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South Carolina plans 8 Apple computer labs to fill broadband deserts

If families suddenly forced to study at home during the pandemic highlighted something, it is that all things are not created the same way when it comes to technology and internet access in the USA. Projects like the US government’s rural broadband rollout are trying to fill the gaps, but now individual states and universities are working hard, with South Carolina being the most recent to establish strategically located computer labs.

Announced today, the project is being led by the University of South Carolina, with $ 6 million in funding from the state’s Governor’s Emergency Education Relief (GEER). It will be used to install eight Apple computer labs in South Carolina, in partnership with Benedict College.

Each of the eight will be located so that it is accessible by local school districts, along with Historically Black Colleges and Universities (HBCUs) and the South Carolina Technical College System. They will also be open to the public at no cost. A number of educational labs will also be held in each, following Apple’s coding curriculum.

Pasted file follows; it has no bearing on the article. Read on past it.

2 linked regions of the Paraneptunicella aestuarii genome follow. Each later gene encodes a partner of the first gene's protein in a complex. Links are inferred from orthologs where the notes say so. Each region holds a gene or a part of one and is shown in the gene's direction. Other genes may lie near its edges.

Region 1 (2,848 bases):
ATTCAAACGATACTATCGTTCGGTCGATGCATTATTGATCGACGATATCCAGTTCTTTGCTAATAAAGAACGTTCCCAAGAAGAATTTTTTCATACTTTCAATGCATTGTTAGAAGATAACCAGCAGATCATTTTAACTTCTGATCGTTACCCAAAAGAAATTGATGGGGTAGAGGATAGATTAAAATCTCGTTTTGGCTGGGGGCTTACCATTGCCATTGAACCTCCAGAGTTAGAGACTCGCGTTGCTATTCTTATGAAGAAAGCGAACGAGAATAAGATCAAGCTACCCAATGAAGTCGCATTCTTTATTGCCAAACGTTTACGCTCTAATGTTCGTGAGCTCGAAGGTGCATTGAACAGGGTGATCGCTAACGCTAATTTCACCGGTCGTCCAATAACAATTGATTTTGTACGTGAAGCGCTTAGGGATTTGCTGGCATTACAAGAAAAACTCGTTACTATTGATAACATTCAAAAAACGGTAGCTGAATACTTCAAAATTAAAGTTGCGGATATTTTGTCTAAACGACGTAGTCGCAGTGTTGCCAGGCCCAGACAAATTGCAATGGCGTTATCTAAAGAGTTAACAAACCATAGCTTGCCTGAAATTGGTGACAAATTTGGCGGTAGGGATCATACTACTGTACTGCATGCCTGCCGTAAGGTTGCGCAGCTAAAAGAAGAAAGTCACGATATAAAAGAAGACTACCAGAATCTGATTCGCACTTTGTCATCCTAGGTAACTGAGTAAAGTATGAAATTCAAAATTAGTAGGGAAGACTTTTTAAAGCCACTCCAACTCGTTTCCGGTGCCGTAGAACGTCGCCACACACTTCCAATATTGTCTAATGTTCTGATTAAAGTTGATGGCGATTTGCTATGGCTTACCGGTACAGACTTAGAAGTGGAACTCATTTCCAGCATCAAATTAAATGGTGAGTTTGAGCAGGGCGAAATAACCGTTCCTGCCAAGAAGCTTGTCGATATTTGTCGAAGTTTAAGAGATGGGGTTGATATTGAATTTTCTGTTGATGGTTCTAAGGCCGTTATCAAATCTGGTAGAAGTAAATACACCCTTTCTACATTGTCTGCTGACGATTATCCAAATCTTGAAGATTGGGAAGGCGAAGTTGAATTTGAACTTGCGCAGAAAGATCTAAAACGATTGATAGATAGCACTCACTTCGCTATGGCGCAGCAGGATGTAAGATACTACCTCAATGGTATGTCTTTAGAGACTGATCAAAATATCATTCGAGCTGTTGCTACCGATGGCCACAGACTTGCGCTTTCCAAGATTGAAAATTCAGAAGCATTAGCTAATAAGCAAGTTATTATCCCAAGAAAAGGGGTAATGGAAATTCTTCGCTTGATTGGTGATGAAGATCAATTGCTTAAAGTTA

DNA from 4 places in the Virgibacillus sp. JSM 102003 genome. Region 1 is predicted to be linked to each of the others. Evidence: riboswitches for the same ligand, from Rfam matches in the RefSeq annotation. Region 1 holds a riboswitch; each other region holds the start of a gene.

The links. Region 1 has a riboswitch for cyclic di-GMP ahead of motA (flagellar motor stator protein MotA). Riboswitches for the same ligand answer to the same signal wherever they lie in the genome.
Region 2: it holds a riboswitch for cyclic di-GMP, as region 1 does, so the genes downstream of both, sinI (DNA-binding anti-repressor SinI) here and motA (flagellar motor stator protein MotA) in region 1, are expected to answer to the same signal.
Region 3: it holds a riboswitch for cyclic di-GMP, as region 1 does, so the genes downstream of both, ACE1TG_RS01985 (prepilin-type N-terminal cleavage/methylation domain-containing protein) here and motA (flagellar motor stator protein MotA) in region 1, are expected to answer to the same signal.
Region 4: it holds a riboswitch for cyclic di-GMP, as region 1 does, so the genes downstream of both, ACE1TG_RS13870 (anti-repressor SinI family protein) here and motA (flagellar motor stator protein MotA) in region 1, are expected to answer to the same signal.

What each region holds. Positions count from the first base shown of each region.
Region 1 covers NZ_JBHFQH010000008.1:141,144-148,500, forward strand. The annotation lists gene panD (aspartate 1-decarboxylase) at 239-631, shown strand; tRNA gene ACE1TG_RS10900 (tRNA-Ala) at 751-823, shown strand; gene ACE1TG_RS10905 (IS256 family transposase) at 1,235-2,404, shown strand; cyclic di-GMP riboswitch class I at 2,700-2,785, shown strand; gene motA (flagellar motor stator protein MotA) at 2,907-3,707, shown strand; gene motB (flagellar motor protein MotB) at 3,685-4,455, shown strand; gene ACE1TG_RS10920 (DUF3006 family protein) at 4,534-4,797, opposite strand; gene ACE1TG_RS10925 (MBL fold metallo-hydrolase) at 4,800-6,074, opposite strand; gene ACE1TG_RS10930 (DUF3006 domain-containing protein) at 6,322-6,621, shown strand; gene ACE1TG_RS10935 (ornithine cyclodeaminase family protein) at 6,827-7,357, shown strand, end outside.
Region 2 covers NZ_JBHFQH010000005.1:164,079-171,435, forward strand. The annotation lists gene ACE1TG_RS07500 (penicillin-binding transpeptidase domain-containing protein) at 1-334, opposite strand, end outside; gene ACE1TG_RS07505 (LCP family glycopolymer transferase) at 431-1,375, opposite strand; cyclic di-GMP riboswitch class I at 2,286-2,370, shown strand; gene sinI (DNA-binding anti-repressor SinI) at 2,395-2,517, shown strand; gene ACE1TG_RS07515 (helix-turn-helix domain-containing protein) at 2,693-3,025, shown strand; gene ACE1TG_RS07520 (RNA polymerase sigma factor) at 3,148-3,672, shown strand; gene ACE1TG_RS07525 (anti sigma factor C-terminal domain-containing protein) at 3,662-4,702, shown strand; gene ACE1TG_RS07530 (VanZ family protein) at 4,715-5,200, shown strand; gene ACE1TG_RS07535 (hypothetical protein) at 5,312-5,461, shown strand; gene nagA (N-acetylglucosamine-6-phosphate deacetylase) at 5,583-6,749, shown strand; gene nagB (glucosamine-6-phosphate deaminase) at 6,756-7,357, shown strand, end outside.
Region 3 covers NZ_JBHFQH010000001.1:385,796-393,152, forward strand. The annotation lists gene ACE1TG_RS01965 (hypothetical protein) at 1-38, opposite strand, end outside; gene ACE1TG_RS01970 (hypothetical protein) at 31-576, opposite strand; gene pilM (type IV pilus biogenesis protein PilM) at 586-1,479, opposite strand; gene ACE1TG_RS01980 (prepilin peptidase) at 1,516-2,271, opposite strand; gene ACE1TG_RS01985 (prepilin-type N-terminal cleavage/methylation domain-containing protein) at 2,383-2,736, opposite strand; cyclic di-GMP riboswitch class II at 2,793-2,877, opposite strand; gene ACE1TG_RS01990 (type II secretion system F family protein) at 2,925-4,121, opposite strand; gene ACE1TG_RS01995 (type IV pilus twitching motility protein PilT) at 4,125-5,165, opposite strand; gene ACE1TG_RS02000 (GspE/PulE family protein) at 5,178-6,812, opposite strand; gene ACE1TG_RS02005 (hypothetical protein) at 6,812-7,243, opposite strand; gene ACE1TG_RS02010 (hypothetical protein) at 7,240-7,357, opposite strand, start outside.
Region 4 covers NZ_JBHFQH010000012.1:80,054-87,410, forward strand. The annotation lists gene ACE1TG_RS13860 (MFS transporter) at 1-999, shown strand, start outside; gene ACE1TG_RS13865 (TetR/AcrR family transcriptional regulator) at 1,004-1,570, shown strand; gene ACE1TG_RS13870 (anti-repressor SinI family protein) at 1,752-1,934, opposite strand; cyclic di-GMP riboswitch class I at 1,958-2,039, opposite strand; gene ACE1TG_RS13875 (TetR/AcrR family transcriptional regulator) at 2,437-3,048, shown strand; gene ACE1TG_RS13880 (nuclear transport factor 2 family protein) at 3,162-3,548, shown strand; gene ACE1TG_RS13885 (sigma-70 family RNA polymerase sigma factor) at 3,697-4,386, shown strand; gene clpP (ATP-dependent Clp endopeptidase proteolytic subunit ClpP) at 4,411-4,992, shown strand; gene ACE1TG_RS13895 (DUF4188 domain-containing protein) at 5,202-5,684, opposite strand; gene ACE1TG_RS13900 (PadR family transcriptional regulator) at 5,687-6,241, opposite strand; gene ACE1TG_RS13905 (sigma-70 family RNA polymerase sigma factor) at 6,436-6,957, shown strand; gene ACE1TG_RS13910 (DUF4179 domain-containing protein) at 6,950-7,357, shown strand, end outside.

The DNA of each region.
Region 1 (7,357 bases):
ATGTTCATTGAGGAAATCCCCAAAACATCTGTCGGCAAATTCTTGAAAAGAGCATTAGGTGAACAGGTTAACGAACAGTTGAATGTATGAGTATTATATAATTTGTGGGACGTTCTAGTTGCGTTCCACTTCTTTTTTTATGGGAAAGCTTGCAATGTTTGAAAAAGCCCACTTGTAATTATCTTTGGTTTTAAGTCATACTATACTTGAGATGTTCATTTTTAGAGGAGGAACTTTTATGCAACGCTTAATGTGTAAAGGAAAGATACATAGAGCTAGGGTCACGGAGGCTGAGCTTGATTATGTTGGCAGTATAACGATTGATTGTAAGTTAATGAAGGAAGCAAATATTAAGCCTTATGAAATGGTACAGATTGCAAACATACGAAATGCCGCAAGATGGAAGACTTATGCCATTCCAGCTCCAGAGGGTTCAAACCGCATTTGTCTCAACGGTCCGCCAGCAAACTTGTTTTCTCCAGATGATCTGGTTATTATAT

“At Apple, we believe that education is the great equalizer and that access to technology is the key to learning and workforce opportunities today,” said Susan Prescott, worldwide vice president of developer relations and corporate marketing and Apple’s educational system. “We are proud that Apple products and curricula have been selected by the University of South Carolina and Benedict College for their new education labs. Together, we aim to ensure that all Southern Carolinians have the opportunity to learn, code, create and grow in new ways. “

Source: Slashgear

Apple’s curriculum is already used by more than 9,000 K12 and higher education institutions worldwide. While it includes tutorials and more on how to develop apps specifically for iOS and iPadOS, which can eventually be launched on the App Store, it is also designed for novice programmers in general looking to start with the core tools.

The laboratories themselves will be based on existing facilities. There will be centers in the BullStreet District of Columbia and Benedict College, says the University of South Carolina, along with satellite labs on six of its Palmetto College and regional campuses. Each will be equipped with a mix of Macs, iPads with Apple pencils and Apple software.

South Carolina received GEER funding of just over $ 48 million, part of one-off donations to help support states during the COVID-19 pandemic. Earlier this year, state governor Henry McMaster said that nearly $ 20 million of that fund would go to education and workforce training, with a particular focus on areas such as IT, health and Criminal Justice and Corrections. The states have until May 11 to grant their financing.

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